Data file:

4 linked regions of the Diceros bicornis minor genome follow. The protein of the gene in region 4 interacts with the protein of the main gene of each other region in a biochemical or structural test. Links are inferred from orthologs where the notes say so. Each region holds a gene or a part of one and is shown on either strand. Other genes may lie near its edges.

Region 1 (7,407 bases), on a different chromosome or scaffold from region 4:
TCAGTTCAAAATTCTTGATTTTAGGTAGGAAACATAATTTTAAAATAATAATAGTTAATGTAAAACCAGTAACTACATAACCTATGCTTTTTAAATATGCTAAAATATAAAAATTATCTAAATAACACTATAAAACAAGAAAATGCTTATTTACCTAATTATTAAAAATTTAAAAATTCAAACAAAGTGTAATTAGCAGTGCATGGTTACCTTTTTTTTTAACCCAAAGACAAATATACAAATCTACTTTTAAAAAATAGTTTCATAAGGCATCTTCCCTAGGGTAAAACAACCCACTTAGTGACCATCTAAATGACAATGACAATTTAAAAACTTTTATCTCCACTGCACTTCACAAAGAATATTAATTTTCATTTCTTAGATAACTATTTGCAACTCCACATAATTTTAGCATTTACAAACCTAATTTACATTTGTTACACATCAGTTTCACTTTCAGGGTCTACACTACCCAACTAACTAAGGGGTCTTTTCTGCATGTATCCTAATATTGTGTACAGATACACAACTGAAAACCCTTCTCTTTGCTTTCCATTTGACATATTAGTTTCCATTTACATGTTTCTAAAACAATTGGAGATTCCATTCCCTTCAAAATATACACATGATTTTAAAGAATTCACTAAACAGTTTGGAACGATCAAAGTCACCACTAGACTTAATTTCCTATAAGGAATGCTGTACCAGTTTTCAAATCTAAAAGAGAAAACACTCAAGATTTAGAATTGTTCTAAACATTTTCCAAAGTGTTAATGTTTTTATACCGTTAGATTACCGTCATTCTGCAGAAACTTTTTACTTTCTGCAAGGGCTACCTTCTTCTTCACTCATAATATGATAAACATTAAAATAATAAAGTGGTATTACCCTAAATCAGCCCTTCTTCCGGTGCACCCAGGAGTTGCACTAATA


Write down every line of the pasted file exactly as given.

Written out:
4 linked regions of the Diceros bicornis minor genome follow. The protein of the gene in region 4 interacts with the protein of the main gene of each other region in a biochemical or structural test. Links are inferred from orthologs where the notes say so. Each region holds a gene or a part of one and is shown on either strand. Other genes may lie near its edges.

Region 1 (7,407 bases), on a different chromosome or scaffold from region 4:
TCAGTTCAAAATTCTTGATTTTAGGTAGGAAACATAATTTTAAAATAATAATAGTTAATGTAAAACCAGTAACTACATAACCTATGCTTTTTAAATATGCTAAAATATAAAAATTATCTAAATAACACTATAAAACAAGAAAATGCTTATTTACCTAATTATTAAAAATTTAAAAATTCAAACAAAGTGTAATTAGCAGTGCATGGTTACCTTTTTTTTTAACCCAAAGACAAATATACAAATCTACTTTTAAAAAATAGTTTCATAAGGCATCTTCCCTAGGGTAAAACAACCCACTTAGTGACCATCTAAATGACAATGACAATTTAAAAACTTTTATCTCCACTGCACTTCACAAAGAATATTAATTTTCATTTCTTAGATAACTATTTGCAACTCCACATAATTTTAGCATTTACAAACCTAATTTACATTTGTTACACATCAGTTTCACTTTCAGGGTCTACACTACCCAACTAACTAAGGGGTCTTTTCTGCATGTATCCTAATATTGTGTACAGATACACAACTGAAAACCCTTCTCTTTGCTTTCCATTTGACATATTAGTTTCCATTTACATGTTTCTAAAACAATTGGAGATTCCATTCCCTTCAAAATATACACATGATTTTAAAGAATTCACTAAACAGTTTGGAACGATCAAAGTCACCACTAGACTTAATTTCCTATAAGGAATGCTGTACCAGTTTTCAAATCTAAAAGAGAAAACACTCAAGATTTAGAATTGTTCTAAACATTTTCCAAAGTGTTAATGTTTTTATACCGTTAGATTACCGTCATTCTGCAGAAACTTTTTACTTTCTGCAAGGGCTACCTTCTTCTTCACTCATAATATGATAAACATTAAAATAATAAAGTGGTATTACCCTAAATCAGCCCTTCTTCCGGTGCACCCAGGAGTTGCACTAATA